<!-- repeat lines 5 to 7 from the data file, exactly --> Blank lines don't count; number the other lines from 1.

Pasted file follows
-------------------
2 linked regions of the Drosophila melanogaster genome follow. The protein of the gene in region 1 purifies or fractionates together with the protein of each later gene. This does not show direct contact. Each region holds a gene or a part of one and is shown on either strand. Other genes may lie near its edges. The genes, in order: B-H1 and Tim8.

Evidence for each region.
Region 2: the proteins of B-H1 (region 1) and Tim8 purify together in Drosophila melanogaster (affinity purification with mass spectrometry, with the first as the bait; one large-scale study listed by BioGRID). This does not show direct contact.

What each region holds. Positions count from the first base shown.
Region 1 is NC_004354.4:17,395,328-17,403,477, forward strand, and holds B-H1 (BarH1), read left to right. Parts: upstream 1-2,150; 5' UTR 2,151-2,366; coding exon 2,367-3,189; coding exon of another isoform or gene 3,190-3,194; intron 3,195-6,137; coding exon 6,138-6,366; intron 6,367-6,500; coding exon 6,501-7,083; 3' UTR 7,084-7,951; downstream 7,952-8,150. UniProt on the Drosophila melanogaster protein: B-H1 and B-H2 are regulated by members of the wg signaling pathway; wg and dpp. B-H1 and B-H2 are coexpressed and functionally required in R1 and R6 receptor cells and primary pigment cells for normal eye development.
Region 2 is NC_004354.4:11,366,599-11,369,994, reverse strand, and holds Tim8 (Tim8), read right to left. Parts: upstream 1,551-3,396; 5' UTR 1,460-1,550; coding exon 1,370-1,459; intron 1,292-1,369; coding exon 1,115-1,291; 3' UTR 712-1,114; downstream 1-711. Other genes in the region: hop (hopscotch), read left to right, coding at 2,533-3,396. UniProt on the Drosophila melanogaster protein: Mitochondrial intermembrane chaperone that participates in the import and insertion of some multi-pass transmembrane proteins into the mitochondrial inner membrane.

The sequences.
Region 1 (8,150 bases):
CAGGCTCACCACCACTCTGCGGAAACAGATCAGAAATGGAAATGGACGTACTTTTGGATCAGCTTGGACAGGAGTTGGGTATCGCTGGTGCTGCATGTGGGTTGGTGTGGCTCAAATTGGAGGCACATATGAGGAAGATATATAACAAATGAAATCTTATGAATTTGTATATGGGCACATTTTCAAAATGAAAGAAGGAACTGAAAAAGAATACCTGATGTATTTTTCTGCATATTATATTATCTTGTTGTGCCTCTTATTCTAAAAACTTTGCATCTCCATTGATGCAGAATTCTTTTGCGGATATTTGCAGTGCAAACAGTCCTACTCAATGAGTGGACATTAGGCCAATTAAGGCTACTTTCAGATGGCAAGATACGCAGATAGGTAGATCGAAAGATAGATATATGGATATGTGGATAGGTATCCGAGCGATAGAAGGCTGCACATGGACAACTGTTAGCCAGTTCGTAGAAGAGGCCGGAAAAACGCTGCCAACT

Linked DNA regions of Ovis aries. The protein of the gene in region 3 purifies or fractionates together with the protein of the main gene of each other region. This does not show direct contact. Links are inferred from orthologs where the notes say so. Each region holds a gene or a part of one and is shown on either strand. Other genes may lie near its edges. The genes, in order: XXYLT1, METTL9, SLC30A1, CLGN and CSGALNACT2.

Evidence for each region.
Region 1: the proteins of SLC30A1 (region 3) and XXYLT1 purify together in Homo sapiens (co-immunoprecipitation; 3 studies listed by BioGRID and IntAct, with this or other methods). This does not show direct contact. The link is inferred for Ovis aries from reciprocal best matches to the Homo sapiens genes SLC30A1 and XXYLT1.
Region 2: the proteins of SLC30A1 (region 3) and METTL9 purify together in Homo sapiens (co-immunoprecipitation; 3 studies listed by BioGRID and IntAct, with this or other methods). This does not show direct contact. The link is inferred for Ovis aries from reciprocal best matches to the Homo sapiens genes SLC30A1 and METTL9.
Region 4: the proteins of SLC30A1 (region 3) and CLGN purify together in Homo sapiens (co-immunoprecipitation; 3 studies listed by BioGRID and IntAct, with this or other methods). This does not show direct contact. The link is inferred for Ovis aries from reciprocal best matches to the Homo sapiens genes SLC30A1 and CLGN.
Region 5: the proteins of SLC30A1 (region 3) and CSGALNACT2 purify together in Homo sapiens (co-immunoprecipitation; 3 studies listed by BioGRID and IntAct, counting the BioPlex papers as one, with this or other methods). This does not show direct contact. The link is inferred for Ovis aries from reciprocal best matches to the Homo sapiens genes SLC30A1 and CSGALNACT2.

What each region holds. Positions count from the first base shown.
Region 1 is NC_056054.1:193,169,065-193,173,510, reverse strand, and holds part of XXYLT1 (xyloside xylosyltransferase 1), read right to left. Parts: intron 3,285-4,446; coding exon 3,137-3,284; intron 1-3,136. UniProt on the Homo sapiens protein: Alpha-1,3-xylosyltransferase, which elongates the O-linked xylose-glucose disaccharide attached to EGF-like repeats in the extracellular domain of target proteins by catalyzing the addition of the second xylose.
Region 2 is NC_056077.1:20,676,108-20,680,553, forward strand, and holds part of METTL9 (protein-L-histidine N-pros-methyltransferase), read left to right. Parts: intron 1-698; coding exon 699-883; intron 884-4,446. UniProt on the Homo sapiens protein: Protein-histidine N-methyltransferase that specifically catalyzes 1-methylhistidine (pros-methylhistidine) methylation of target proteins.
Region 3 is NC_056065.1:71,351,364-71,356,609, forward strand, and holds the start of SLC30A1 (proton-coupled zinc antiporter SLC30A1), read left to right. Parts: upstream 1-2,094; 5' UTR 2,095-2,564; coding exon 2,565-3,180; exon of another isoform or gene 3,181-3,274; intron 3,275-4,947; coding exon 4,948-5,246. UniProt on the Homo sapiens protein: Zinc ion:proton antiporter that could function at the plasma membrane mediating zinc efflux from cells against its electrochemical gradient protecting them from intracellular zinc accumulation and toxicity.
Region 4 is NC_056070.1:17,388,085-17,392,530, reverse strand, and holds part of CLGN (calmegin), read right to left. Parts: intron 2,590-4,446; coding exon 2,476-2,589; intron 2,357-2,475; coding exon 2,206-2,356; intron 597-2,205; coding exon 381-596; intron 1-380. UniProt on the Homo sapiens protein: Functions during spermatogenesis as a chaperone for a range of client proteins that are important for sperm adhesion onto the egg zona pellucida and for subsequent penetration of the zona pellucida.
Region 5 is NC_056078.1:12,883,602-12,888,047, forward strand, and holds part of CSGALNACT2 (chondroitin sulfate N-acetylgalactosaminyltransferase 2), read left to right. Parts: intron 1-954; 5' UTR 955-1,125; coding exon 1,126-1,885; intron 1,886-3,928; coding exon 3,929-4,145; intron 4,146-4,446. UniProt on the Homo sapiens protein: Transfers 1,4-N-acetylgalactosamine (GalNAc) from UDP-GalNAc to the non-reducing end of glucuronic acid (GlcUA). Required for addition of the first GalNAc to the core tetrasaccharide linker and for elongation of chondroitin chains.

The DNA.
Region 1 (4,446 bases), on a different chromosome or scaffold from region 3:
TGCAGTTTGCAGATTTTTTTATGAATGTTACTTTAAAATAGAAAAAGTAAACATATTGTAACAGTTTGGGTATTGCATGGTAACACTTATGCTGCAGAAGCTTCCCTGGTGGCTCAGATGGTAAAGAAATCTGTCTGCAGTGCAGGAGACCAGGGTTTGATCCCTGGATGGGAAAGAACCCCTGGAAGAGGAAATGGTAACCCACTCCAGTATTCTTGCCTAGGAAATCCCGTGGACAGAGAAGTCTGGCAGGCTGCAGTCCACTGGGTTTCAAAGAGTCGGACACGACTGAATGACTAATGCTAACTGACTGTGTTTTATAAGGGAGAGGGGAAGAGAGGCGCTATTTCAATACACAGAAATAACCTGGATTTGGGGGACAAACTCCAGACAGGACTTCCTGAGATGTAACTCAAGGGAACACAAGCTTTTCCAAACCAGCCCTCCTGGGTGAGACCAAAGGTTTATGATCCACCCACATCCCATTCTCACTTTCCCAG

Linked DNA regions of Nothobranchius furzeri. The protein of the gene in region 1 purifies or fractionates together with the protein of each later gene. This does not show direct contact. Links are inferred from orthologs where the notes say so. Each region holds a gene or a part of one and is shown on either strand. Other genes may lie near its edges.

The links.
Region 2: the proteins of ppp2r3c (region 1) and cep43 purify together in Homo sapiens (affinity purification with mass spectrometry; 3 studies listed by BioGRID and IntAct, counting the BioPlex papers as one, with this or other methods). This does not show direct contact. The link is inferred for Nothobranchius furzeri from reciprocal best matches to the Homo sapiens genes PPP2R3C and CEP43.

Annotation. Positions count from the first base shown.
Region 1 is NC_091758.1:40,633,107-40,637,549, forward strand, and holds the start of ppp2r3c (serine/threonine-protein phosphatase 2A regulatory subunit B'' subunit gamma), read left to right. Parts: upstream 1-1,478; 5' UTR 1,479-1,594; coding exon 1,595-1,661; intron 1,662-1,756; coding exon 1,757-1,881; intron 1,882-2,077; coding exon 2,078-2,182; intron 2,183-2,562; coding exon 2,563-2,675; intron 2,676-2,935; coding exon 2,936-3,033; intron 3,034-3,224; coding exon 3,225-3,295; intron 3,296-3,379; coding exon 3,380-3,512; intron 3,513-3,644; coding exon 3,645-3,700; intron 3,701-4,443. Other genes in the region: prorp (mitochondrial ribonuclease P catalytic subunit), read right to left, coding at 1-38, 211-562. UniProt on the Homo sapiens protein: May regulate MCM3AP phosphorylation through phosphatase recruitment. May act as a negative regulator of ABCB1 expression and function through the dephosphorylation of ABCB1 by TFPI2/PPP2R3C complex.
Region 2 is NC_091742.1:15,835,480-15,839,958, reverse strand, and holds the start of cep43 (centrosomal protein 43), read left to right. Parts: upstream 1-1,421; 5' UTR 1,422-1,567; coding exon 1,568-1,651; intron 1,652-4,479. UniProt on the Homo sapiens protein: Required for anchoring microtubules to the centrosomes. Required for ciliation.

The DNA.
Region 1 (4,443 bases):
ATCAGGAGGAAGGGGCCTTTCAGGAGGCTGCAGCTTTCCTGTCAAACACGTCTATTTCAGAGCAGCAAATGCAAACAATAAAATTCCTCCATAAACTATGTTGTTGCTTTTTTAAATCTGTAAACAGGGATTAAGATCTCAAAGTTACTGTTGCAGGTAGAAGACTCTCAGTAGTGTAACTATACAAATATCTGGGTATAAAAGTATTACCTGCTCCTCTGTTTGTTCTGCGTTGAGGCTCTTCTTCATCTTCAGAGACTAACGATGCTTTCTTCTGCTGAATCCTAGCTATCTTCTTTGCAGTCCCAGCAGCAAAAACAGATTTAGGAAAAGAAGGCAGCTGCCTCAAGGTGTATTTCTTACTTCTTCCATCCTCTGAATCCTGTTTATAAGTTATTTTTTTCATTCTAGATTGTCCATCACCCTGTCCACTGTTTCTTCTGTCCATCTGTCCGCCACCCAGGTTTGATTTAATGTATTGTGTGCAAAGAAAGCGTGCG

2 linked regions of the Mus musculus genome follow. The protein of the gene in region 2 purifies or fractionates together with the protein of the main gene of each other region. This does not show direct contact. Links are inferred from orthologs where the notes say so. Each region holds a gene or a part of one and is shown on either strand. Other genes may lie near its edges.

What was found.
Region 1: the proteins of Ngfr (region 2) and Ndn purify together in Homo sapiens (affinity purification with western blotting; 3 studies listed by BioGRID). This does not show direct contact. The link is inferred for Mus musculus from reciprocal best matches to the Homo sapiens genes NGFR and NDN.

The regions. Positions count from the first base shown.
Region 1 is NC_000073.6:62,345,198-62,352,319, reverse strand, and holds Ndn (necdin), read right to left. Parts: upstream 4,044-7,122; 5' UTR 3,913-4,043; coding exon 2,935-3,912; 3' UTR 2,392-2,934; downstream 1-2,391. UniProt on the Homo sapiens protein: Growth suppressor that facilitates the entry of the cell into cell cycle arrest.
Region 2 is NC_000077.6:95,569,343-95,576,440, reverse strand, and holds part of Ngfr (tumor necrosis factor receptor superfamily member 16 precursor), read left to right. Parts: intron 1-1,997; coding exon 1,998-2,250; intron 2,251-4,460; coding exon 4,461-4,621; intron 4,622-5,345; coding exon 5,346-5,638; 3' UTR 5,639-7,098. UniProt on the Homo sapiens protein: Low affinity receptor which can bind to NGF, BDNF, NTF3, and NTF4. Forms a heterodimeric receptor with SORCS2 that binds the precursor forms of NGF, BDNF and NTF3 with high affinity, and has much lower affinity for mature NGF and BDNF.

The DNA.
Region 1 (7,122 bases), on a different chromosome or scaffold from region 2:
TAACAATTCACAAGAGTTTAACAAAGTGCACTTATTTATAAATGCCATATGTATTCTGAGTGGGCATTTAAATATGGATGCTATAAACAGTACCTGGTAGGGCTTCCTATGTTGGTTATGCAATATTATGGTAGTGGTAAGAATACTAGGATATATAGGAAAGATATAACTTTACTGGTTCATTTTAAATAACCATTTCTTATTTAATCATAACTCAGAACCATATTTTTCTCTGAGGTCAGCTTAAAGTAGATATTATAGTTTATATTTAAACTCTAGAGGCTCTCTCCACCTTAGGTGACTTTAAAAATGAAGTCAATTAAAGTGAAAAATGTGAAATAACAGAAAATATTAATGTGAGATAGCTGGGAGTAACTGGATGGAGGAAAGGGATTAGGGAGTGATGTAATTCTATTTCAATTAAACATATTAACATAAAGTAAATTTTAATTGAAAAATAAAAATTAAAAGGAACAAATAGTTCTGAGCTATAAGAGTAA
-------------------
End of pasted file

Region 1 is NC_004354.4:17,395,328-17,403,477, forward strand, and holds B-H1 (BarH1), read left to right. Parts: upstream 1-2,150; 5' UTR 2,151-2,366; coding exon 2,367-3,189; coding exon of another isoform or gene 3,190-3,194; intron 3,195-6,137; coding exon 6,138-6,366; intron 6,367-6,500; coding exon 6,501-7,083; 3' UTR 7,084-7,951; downstream 7,952-8,150. UniProt on the Drosophila melanogaster protein: B-H1 and B-H2 are regulated by members of the wg signaling pathway; wg and dpp. B-H1 and B-H2 are coexpressed and functionally required in R1 and R6 receptor cells and primary pigment cells for normal eye development.
Region 2 is NC_004354.4:11,366,599-11,369,994, reverse strand, and holds Tim8 (Tim8), read right to left. Parts: upstream 1,551-3,396; 5' UTR 1,460-1,550; coding exon 1,370-1,459; intron 1,292-1,369; coding exon 1,115-1,291; 3' UTR 712-1,114; downstream 1-711. Other genes in the region: hop (hopscotch), read left to right, coding at 2,533-3,396. UniProt on the Drosophila melanogaster protein: Mitochondrial intermembrane chaperone that participates in the import and insertion of some multi-pass transmembrane proteins into the mitochondrial inner membrane.

The sequences.